Community-Benefit Agreements Becoming More Common
Posted on June 14, 2006 by webteam
More communities are asking that development projects come with a “community-benefit agreement”, which oblige companies to provide perks or make concessions in order to obtain building permits. For example, a plan to construct apartment buildings may require the developer to offer some units to low- or middle-income tenants, or build a park inside the complex.
Since 2001, when a comprehensive community benefits agreement was struck for a hotel-and-entertainment project now being developed in Los Angeles next to the Staples Center sports arena, the trend has quickly spread to other cities, including Denver, Milwaukee, Chicago and Washington. Advocates of C.B.A.’s, as they are known, see them as an outgrowth of the Smart Growth movement — the idea that development decisions should address a broad range of social and economic issues like transportation, jobs and housing.
One organization, the Los Angeles Alliance for a New Economy, is careful to make sure that the agreements benefit the community, not any one side in the debate:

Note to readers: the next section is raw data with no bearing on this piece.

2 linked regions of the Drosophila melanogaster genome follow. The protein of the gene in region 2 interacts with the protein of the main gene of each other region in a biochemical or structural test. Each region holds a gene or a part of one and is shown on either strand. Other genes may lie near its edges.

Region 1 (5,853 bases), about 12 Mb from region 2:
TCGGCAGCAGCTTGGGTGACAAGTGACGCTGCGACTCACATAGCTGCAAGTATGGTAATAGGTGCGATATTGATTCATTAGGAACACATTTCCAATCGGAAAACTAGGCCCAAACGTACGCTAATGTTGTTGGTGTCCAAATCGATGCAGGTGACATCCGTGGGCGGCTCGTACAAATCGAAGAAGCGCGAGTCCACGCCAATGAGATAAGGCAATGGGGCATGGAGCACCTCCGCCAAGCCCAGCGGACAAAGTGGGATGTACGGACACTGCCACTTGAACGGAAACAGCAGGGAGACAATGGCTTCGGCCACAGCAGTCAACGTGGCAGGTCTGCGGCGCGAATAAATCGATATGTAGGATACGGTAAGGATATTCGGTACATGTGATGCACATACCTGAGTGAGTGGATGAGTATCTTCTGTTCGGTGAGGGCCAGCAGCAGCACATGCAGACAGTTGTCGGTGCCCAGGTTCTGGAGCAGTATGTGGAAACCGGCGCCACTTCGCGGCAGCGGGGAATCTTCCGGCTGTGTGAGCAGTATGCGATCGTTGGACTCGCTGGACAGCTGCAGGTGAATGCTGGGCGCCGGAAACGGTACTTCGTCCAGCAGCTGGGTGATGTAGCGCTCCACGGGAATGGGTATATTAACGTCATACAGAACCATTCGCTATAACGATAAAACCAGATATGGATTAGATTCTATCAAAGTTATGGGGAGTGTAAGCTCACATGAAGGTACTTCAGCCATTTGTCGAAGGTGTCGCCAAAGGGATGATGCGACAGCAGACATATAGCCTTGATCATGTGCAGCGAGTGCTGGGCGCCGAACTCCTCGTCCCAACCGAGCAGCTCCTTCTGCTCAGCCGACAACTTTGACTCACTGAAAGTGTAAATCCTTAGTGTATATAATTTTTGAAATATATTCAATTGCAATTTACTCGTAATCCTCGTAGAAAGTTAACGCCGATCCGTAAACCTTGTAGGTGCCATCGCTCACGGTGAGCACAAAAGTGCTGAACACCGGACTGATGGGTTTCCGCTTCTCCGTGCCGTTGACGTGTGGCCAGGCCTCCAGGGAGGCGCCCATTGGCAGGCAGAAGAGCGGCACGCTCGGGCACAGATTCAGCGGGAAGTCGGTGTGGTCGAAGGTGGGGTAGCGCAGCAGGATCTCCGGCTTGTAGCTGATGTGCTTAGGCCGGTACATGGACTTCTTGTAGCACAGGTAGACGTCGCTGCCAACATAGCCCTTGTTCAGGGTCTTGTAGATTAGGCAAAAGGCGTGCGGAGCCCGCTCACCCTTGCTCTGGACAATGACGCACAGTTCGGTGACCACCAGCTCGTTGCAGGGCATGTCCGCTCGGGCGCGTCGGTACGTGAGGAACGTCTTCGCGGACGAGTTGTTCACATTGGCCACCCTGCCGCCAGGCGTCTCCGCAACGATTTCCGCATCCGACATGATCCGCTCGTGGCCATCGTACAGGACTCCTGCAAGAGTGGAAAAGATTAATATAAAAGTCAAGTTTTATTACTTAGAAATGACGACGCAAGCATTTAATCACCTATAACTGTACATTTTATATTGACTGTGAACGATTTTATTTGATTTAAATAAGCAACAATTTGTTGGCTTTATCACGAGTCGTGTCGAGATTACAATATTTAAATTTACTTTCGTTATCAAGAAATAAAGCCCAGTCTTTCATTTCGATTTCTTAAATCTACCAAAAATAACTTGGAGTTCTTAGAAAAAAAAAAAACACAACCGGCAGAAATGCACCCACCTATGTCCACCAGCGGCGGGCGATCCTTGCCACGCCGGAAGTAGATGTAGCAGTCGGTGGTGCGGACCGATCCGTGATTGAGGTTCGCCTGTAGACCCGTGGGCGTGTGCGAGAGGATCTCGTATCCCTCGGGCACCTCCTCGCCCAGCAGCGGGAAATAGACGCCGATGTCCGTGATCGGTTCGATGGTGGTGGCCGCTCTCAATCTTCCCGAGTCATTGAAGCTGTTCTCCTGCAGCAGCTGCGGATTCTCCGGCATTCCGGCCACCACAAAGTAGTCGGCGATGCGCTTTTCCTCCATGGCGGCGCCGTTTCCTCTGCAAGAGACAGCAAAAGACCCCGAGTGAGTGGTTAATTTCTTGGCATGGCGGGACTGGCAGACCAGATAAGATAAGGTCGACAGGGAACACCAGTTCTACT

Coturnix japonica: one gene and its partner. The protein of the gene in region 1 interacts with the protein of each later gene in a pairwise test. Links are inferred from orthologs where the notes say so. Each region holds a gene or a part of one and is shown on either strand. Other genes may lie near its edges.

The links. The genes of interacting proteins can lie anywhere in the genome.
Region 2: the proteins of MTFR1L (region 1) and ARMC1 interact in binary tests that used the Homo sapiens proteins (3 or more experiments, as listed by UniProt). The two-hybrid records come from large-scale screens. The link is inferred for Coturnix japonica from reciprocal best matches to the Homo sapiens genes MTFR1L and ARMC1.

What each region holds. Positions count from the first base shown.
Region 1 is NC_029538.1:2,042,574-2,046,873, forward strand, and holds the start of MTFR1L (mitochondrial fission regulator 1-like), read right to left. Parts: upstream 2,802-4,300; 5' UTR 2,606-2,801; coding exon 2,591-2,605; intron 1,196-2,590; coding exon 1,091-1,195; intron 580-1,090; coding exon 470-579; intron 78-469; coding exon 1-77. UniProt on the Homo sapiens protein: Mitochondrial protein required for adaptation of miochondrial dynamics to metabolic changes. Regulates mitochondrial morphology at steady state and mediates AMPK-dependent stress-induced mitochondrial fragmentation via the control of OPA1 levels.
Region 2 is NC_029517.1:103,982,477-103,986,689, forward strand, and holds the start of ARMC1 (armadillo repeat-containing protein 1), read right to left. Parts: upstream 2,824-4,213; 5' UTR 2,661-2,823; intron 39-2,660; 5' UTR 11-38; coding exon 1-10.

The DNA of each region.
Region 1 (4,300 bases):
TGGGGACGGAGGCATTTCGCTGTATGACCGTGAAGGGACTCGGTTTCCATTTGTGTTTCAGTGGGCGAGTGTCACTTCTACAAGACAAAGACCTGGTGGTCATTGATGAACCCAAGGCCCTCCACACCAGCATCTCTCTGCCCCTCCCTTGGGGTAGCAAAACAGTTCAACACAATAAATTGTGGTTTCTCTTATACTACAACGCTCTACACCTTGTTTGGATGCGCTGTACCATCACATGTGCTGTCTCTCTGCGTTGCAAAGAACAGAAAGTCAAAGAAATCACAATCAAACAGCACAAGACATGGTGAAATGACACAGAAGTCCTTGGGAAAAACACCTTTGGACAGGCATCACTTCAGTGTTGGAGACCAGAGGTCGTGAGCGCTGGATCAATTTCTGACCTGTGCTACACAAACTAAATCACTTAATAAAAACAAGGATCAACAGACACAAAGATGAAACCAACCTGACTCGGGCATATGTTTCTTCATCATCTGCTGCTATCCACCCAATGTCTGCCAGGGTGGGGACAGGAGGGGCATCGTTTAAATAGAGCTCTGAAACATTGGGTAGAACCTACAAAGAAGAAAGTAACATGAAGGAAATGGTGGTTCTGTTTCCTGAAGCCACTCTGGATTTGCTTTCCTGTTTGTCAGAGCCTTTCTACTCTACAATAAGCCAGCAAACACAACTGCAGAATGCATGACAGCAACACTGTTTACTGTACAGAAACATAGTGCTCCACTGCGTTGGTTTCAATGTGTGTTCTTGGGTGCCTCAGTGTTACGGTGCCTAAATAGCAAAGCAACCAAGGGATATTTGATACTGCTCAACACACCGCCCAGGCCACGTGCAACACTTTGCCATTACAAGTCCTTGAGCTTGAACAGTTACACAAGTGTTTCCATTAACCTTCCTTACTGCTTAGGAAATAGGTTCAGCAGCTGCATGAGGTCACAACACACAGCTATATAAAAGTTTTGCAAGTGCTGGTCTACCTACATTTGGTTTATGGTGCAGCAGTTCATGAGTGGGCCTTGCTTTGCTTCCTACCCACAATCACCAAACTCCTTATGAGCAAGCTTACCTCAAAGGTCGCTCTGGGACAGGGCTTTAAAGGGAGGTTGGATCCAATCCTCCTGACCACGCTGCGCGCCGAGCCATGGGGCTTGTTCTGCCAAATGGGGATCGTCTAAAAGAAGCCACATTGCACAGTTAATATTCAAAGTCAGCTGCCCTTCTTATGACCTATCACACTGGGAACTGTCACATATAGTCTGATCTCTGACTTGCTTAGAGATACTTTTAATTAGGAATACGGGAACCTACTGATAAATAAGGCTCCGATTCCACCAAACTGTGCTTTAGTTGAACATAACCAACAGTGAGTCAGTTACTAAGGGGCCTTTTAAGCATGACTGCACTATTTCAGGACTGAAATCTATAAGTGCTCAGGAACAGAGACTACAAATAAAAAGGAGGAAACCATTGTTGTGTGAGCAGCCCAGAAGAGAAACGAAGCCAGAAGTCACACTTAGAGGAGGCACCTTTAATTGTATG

In California, leaders of the community benefits movement that are party to an agreement never accept money from the developer, said Madeline Janis-Aparicio, the executive director of the Los Angeles Alliance for a New Economy (LAANE), a nonprofit research group. “No donations of any kind,” she said. She also said it took six months to a year to pull together a coalition before negotiations could begin. “You can’t skip steps,” she said.
In Inglewood, California in 2005, Wal-Mart opponents demanded that the world’s largest retailer make a community-benefits agreement. Wal-Mart’s original 2004 proposal, which included no input from the government or Inglewood citizens, was shot down. When the company pursued its plans a year later the people made it clear that Wal-Mart’s development couldn’t be one-sided.
Mr. Scott has admitted publicly that Wal-Mart made a mistake in Inglewood. It’s time for Wal-Mart to correct that mistake by showing the people of Inglewood – and the American public – that the world’s largest company is truly committed to strong, healthy communities,” said California Assemblymember and Inglewood resident Jerome Horton, who led the delegation.
We believe that the hundreds of millions of dollars Wal-Mart is investing in public relations would be far better spent on addressing the problems Wal-Mart has created for America’s communities,” said Rev. Altagracia Perez, a delegation member who helped lead the campaign to defeat Wal-Mart’s ballot initiative. “We wanted to deliver a message personally to Mr. Scott that the time has come for action, not words.